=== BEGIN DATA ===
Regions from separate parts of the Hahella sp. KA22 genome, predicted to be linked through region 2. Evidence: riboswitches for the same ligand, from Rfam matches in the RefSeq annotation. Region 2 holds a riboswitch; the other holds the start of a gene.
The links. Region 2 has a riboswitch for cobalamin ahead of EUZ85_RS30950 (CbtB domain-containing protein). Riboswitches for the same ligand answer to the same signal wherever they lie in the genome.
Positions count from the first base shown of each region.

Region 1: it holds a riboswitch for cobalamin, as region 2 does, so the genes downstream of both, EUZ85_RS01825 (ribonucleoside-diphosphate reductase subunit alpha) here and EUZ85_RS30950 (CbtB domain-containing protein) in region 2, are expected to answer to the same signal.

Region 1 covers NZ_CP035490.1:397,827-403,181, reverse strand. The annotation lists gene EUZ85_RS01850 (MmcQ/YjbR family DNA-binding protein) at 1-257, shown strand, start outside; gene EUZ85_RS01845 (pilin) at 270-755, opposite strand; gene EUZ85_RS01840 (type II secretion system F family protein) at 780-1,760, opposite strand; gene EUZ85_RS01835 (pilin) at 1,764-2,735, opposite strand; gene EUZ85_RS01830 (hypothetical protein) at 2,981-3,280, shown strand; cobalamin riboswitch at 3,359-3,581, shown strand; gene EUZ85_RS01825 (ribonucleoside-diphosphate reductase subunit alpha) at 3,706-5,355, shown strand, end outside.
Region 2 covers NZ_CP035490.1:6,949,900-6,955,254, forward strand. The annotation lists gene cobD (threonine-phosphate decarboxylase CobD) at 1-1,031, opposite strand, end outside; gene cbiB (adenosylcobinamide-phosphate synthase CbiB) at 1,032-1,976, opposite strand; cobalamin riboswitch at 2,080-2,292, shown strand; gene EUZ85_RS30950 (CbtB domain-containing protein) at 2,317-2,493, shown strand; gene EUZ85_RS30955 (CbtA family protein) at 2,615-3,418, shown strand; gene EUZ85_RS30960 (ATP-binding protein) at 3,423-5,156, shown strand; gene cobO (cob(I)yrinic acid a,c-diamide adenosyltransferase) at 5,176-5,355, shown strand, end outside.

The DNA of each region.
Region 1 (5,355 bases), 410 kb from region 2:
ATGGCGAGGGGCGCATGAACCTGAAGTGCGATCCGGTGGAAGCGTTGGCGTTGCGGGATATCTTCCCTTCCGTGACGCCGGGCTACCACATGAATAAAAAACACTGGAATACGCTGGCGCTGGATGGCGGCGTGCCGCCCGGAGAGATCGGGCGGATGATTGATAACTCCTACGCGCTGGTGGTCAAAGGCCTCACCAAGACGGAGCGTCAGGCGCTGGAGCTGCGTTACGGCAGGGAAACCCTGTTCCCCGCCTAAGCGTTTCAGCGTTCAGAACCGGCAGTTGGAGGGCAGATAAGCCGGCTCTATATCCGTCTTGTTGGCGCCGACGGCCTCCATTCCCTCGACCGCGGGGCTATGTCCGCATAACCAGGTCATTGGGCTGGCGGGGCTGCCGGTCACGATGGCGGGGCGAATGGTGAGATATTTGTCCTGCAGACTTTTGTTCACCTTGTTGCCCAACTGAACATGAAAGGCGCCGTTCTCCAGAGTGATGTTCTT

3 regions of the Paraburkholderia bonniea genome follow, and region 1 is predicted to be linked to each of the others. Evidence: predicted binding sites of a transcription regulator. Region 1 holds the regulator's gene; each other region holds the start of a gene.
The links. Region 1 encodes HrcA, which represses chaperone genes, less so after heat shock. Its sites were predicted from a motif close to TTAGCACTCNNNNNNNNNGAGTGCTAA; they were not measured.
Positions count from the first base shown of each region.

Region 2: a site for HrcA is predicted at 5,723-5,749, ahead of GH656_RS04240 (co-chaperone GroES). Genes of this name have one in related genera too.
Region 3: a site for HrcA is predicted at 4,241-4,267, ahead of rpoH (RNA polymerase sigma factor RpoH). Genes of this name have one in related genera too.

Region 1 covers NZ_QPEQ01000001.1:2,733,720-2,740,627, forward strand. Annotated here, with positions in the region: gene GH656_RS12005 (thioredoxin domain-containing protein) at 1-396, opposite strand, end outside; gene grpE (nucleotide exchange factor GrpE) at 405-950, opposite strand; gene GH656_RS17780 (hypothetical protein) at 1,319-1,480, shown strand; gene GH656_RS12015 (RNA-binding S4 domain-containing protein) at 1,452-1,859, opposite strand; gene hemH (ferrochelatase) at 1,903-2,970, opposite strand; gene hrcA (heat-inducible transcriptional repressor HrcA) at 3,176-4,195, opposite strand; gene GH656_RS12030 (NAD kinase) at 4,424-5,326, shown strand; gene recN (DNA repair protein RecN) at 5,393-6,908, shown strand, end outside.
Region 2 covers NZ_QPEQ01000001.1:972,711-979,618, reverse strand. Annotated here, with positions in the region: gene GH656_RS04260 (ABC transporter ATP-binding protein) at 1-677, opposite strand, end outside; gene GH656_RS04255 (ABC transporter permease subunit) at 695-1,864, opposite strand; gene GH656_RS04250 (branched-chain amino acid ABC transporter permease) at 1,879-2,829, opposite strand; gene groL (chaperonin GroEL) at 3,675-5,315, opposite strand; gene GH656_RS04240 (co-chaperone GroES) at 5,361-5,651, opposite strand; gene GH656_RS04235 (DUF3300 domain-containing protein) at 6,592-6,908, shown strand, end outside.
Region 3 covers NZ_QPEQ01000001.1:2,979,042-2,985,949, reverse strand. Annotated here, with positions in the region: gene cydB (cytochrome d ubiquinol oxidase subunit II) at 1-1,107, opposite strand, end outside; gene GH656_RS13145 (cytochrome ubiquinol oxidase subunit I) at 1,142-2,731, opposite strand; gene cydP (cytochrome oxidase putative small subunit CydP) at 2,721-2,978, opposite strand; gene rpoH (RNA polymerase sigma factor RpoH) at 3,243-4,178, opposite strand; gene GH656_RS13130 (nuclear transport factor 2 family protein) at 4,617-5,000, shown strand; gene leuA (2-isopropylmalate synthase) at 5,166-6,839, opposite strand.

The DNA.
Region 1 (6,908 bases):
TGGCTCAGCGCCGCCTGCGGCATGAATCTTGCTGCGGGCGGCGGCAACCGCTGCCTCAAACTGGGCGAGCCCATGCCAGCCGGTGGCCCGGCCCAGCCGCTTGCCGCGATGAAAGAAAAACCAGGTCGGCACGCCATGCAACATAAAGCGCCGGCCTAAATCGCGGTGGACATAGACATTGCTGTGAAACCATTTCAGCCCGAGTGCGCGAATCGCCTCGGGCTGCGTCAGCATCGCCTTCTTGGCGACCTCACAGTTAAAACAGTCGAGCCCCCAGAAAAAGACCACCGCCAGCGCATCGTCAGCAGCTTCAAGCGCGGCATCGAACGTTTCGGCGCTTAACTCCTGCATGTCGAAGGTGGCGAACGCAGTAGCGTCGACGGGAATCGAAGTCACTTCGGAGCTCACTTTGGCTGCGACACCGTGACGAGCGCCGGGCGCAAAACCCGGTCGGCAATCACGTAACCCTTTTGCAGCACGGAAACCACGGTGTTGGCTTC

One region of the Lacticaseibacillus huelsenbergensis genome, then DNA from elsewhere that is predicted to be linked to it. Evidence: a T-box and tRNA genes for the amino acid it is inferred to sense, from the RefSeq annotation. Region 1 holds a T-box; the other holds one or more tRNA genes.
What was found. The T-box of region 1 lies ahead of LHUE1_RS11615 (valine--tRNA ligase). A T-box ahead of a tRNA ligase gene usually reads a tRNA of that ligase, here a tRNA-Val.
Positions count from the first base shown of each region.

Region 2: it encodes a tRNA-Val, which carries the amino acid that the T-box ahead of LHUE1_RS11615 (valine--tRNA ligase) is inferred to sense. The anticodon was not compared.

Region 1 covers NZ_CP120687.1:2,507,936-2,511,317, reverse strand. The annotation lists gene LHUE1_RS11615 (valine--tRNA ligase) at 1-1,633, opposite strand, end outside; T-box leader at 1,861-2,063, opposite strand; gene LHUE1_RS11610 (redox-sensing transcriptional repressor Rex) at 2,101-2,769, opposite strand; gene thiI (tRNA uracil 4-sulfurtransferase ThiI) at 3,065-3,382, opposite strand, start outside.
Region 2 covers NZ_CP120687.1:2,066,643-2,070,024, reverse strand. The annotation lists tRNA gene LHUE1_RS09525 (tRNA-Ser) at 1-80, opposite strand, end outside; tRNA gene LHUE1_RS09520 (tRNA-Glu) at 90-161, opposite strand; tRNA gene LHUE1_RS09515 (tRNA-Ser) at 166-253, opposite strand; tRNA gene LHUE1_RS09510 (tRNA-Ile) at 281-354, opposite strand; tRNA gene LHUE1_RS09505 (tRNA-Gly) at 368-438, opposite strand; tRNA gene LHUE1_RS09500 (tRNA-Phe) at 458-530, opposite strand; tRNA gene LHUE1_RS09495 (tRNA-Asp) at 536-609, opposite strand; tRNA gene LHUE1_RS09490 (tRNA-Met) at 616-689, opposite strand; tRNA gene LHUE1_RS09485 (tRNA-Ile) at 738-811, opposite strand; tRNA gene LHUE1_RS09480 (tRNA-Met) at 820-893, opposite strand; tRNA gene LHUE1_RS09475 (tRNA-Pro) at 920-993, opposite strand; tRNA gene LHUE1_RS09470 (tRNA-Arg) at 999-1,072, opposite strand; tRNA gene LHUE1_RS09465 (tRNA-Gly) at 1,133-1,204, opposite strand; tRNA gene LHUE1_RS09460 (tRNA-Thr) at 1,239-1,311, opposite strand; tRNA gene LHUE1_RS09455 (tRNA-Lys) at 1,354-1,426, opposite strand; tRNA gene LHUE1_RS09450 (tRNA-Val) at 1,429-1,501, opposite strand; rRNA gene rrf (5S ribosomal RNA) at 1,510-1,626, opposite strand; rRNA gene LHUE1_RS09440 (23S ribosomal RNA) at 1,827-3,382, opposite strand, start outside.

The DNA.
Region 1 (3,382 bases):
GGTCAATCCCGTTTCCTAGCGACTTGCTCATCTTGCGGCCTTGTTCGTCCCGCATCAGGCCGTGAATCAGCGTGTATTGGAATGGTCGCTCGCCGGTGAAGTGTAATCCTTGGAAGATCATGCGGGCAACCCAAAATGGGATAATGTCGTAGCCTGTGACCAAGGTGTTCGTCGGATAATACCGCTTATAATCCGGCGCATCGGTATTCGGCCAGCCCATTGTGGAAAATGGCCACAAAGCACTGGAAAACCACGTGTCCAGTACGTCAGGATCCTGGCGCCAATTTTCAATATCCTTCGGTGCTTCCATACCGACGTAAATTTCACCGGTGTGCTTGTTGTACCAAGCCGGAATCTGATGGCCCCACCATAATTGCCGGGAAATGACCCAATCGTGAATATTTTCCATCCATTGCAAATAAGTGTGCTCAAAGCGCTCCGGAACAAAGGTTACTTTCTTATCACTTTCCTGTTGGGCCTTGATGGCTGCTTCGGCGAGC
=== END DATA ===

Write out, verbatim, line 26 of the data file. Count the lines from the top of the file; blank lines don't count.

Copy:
Region 2 covers NZ_CP120687.1:2,066,643-2,070,024, reverse strand. The annotation lists tRNA gene LHUE1_RS09525 (tRNA-Ser) at 1-80, opposite strand, end outside; tRNA gene LHUE1_RS09520 (tRNA-Glu) at 90-161, opposite strand; tRNA gene LHUE1_RS09515 (tRNA-Ser) at 166-253, opposite strand; tRNA gene LHUE1_RS09510 (tRNA-Ile) at 281-354, opposite strand; tRNA gene LHUE1_RS09505 (tRNA-Gly) at 368-438, opposite strand; tRNA gene LHUE1_RS09500 (tRNA-Phe) at 458-530, opposite strand; tRNA gene LHUE1_RS09495 (tRNA-Asp) at 536-609, opposite strand; tRNA gene LHUE1_RS09490 (tRNA-Met) at 616-689, opposite strand; tRNA gene LHUE1_RS09485 (tRNA-Ile) at 738-811, opposite strand; tRNA gene LHUE1_RS09480 (tRNA-Met) at 820-893, opposite strand; tRNA gene LHUE1_RS09475 (tRNA-Pro) at 920-993, opposite strand; tRNA gene LHUE1_RS09470 (tRNA-Arg) at 999-1,072, opposite strand; tRNA gene LHUE1_RS09465 (tRNA-Gly) at 1,133-1,204, opposite strand; tRNA gene LHUE1_RS09460 (tRNA-Thr) at 1,239-1,311, opposite strand; tRNA gene LHUE1_RS09455 (tRNA-Lys) at 1,354-1,426, opposite strand; tRNA gene LHUE1_RS09450 (tRNA-Val) at 1,429-1,501, opposite strand; rRNA gene rrf (5S ribosomal RNA) at 1,510-1,626, opposite strand; rRNA gene LHUE1_RS09440 (23S ribosomal RNA) at 1,827-3,382, opposite strand, start outside.